“This play is all about family,” said Chet Wilson, who plays Bill in Portland State’s spring production of Tony-award winner Stephen Karam’s Sons of the Prophet, running through June 3rd in Lincoln Hall 55. After seeing the play, I can safely say that Wilson is right: the play is indeed all about family. Awkward, messy, irreverent, dysfunctional, loving family. The plot is simple to describe, but quite complex in actuality. The subject: a Lebanese-American family in Pennsylvania. When tragedy strikes, the family must come together and process things in the only way that their family can, and it’s, well, let’s say unorthodox. The play also deals with the bonds of family, how we process grief, identity, and the real meaning of love, which is something that all of us need a reminder of time and again.
I interviewed Sons of the Prophet’s cast, and I really saw that magical moment where the play about family translated offstage. The cast treated each other like family, which was especially apparent in the interview. Our interview seemed kind of out of place in a busy coffee shop in the middle of the day, but I think the uncomfortability of the space nicely reflected the play’s world. The thing that made Prophet so wonderful was its sheer uncomfortability at some points. You’ve got a son, Joseph, trying to hold everything together (played with nuance by Ethan Cockrill); his uncle Bill, looking for justice to be served (Chet Wilson); and Joseph’s employer Gloria, the catalyst for all the drama and one of the reasons this family can’t have nice things (played by Amity Hanson). Insert Joseph’s geography wizard younger brother Charles (Robert Augustine), a high school football star who made an awful decision (Jewel Williams), and a reporter who has to choose between love and career (London Bauman), alongside a female ensemble taking on various smaller roles (Netty McKenzie and Marie Fiorello), and you’ve got a cast that is truly a force to be reckoned with, telling a story that I’m sure all of us can relate to in one way or another.
When I spoke with the cast, I wanted to know some of the reasons that they were attracted to the material. With such an interesting season this year, I was curious to find what made this dark family comedy desirable for actors. “All of the characters are real, they’re not just caricatures…they’re all based in reality,” Wilson said. “I thought it was such an important story to be told,” Amity Hanson said. I left feeling that this kind of story isn’t told often; it’s remarkable to have this story on PSU’s stage. Jewel Williams said he is all about opportunities given to diverse casts and storylines and was attracted to the play’s honesty. “It’s really, really, honest,” he said.
Cockrill was hooked very quickly. “I kept looking for characters that were right for me, and honestly, I just landed on Joseph,” he said. “There are a lot of personal aspects of the role that I haven’t had to go through. I am a younger brother and had to play an older brother, so there was a lot of taking my older brother’s relationship with me and applying it in this role.”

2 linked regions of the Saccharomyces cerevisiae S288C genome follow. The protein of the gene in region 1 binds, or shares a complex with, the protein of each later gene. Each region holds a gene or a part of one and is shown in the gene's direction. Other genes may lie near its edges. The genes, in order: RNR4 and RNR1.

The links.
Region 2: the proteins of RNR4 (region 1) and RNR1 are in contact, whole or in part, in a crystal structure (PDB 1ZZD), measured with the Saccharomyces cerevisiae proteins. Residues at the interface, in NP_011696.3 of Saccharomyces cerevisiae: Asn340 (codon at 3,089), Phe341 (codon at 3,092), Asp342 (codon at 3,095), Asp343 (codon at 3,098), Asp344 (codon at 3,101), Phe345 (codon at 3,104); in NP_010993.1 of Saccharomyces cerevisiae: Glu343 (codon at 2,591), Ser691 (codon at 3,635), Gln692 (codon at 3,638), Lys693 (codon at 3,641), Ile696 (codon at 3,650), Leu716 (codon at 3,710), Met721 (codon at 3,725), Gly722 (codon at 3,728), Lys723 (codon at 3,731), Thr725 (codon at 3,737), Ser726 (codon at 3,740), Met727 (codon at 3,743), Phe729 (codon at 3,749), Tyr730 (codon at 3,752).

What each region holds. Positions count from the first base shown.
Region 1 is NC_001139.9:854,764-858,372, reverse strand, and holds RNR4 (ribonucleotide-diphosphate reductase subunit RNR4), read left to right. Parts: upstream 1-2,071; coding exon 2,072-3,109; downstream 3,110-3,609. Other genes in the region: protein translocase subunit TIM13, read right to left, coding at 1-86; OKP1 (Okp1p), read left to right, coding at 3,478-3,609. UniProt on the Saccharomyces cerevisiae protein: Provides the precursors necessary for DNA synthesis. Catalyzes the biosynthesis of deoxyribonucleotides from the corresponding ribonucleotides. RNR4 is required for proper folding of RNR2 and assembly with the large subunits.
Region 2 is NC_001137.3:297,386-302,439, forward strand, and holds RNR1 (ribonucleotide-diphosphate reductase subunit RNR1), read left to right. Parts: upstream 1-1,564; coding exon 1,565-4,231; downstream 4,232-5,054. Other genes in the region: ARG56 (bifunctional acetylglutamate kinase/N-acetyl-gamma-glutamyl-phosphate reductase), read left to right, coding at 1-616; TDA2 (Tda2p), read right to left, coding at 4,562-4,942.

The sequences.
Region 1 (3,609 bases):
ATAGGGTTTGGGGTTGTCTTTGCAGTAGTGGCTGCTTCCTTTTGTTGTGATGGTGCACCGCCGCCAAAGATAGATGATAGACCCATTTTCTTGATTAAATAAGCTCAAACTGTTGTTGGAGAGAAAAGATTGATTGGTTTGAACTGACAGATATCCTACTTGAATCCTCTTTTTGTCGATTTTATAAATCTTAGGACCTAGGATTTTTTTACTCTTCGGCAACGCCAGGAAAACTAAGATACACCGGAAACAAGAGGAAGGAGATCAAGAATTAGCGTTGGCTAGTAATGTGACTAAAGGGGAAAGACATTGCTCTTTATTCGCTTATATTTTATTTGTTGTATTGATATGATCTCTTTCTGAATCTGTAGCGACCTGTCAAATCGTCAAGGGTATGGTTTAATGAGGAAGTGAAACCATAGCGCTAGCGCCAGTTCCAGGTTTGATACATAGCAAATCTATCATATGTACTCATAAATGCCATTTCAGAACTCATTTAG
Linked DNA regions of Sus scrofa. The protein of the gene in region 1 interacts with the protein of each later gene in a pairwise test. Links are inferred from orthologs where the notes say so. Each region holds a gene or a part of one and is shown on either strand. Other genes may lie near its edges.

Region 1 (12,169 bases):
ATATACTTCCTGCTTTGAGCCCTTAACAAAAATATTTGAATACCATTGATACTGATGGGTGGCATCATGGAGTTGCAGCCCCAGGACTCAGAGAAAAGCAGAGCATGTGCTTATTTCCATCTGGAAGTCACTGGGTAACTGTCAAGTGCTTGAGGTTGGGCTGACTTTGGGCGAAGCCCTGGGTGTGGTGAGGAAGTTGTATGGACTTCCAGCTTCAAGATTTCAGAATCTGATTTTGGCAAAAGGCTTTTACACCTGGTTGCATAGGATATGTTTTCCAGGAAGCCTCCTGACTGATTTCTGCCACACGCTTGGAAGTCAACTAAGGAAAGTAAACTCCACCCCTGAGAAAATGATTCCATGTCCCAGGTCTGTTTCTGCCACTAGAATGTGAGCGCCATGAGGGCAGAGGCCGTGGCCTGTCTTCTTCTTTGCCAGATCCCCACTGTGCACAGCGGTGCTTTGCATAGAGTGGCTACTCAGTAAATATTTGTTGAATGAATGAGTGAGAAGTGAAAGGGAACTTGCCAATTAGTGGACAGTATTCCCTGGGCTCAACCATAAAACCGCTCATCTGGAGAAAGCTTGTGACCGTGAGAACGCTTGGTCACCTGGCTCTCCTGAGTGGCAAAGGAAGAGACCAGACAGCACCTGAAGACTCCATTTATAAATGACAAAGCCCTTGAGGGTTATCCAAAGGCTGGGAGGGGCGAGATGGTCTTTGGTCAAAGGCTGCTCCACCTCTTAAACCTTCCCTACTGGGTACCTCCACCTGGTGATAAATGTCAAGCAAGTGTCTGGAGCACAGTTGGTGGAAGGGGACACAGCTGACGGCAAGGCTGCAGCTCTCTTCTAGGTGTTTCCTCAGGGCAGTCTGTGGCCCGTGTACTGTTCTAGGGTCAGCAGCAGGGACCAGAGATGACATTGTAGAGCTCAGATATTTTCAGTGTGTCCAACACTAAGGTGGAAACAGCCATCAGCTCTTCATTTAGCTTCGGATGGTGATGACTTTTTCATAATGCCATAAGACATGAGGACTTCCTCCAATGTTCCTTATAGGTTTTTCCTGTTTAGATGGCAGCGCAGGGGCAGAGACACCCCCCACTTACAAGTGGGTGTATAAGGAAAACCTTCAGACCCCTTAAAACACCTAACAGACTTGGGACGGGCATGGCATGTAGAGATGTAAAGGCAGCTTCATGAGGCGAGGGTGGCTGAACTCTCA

Plays like Prophet aren’t done often. “[It] reminds me of an updated version of a lot of the family dramas of Arthur Miller, even Raisin in the Sun, where normal people are going through normal parts of life, but have extraordinary influences on their lives,” Wilson said, and I agree. Wilson added that “people will be challenged with this show,” which leads to another question: should edgier work like Prophet be done more often? My thoughts are that there is a need for edgier and more relevant work which absolutely should be done.
The cast agreed. “As time moves forward, theater is moving more toward this intimate sort of territory, I think though this play is the realest play I’ve ever been in,” Cockrill said. “I think, in my opinion, that’s a great form of theater and I would absolutely love to see PSU put on more plays like this.”
“We shouldn’t be highlighting the same people over and over again,” Hansen said. “Art is diverse in nature or it’s going to be static, art shouldn’t be static…it’s hard to have that diversity, but you have to make a space for it, even if it’s ‘safe,’ I don’t think you should stick with ‘safe.’”
“This show has made me realize that going through serious problems in life and how the problem affects you is what matters most. It’s how you handle the problem…if you take on too many things, it’s going to end up blowing up in your face,” Cockrill said. I learned so much about my own family dynamics after watching this show.
Honestly, there really were no faults with the production. Yes, it’s in a small space and it’s very in your face, which might be a turnoff for some people, but family can be in your face most of the time too. The set was simple, painted black and looking like the facade of a house. The costumes were all colorful, which was an interesting contrast with the set and helped sell the story.
Family dynamics on a stage are hard, and this cast, under the masterful direction of PSU Theater Head Karin Magaldi, did a lovely job of showing that there’s no normal family. It doesn’t matter how hard you try, families are all abnormal and how you embrace their abnormality is what makes family strongest.
Sons of the Prophet runs through June 3, with performances at 7:30 p.m. Wednesday–Saturday. Tickets are $15 for the general public and $8 for students. The show is approximately 90 minutes with no intermission and is in Lincoln Hall’s Boiler Room Theatre (LH55).